Why Going to Church Reduces Stress
You might be wondering what does this particular blog have to do with The Collaborative or at the very least thinking this article seems to be a little out of our mainstream. At first glance you would be correct, however, upon closer examination the broader important themes begin to emerge as well as the relationship to matters of faith and work.
The human condition is wildly predictable when left to ourselves. For any of us with demanding jobs and lives, it does not take much to crowd out church attendance. This is especially true given the availability of online services or if we are currently frustrated with our own church experience. Of course, there is always the excuse of needing a weekend off and so we readily schedule leisure activities for Sunday with little thought of church. All of these circumstances often provide that nudge that becomes our tipping point for eliminating our commitments to gather with God's people on Sunday mornings. I am embarrassed by my level of familiarity with these rationales because I have been guilty on all accounts at different points in my life. This has not been without a cost, and my soul reflects the deficits of having actively deprived myself of God's blessing that is made available in and through the gathering of God's people for worship.
My life experiences would concur with the point that Dr. Jim Denison, head of the Denison Forum, makes regarding our innate desire to worship and whether or not we bow to the Creator of Heaven and Earth, we bend a knee to something because we are built for worship. It also confirms that as life gets busier, stress builds, and the important things get crowded out, which is why reminders, any reminders, are helpful in nudging us back to the church, back to a more balanced life.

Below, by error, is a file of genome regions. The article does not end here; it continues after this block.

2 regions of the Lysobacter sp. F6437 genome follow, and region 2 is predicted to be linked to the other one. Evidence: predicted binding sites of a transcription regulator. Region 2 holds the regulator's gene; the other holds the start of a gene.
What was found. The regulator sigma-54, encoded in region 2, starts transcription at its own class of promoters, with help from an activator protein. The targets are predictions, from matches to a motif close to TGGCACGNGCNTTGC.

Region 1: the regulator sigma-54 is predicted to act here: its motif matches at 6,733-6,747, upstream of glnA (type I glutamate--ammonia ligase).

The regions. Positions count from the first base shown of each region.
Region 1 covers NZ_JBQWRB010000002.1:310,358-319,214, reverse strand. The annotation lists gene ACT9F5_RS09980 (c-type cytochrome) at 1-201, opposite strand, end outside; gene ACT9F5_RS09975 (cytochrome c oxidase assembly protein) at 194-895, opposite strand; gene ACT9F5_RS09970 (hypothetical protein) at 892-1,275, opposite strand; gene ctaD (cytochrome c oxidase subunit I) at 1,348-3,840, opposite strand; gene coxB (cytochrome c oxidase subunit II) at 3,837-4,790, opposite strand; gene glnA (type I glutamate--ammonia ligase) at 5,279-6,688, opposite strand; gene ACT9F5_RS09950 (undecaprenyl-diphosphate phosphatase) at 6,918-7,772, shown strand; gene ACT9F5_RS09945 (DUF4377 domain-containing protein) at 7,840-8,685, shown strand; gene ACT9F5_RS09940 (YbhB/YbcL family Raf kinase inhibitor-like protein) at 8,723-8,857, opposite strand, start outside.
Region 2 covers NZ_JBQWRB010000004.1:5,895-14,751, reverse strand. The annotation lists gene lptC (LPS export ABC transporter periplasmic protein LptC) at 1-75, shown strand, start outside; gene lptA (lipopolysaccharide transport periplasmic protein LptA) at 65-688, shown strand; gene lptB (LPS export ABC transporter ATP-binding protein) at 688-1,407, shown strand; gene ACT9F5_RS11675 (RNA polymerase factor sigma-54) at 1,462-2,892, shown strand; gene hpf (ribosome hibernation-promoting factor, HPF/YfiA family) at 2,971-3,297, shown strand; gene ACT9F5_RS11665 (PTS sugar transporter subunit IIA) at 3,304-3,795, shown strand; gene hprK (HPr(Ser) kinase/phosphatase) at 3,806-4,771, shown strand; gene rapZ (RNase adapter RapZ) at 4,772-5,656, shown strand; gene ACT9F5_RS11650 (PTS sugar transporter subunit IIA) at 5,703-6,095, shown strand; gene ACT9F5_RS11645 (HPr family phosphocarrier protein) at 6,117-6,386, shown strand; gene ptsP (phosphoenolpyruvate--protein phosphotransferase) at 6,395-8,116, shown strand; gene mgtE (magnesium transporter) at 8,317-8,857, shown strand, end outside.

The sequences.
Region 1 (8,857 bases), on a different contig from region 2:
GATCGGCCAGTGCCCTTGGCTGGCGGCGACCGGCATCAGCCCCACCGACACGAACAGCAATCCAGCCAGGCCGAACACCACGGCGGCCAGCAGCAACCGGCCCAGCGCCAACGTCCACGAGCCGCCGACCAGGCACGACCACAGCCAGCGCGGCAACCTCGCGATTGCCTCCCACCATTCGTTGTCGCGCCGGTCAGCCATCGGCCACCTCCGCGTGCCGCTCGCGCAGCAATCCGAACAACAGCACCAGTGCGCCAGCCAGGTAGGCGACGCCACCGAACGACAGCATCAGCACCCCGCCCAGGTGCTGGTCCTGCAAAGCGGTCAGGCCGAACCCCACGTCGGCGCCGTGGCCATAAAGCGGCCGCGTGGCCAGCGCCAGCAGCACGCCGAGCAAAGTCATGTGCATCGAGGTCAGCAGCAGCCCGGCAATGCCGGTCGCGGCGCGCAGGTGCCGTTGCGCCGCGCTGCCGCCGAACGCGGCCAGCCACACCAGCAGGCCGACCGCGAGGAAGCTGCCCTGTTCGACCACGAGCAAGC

In this short article below, Dr. Dension discusses the results of a recent study that scientifically proves what believers should already know that church attendance reduces stress. Enjoy the article and see you in church!
Why going to church is good for your health
New research indicates that church attendance reduces stress. Before I explain why, let’s survey some reasons we need the help.
According to an expert on radicalization, the latest terrorist attacks in Great Britain are “just the tip of the iceberg, and it’s an enormous iceberg.” British authorities are currently investigating 500 active terrorism plotters, 3,000 other persons of interest, and 20,000 others with links to militancy. UK security officials say the number of radicalized individuals has become unmanageable.
Shootings such as yesterday’s tragedy in Orlando seem to make the news daily. In addition to violence, consider the escalating moral challenges of our day. A Catholic farmer was recently barred from a municipal farmers market in Michigan because he stated on Facebook “his Catholic belief that marriage is a sacramental union between one man and one woman” and chose not to host a lesbian couple’s wedding at his orchard.
A transgender man is in the news because he stopped taking testosterone and is now pregnant. The Church of England will vote next month on whether to create an official “baptism-style” service to celebrate sex changes. A woman in San Diego says she is “objectum-sexual,” a person who is in love with an object. In her case, she says she married a train station in California.
Do you feel your stress level increase when you read the news?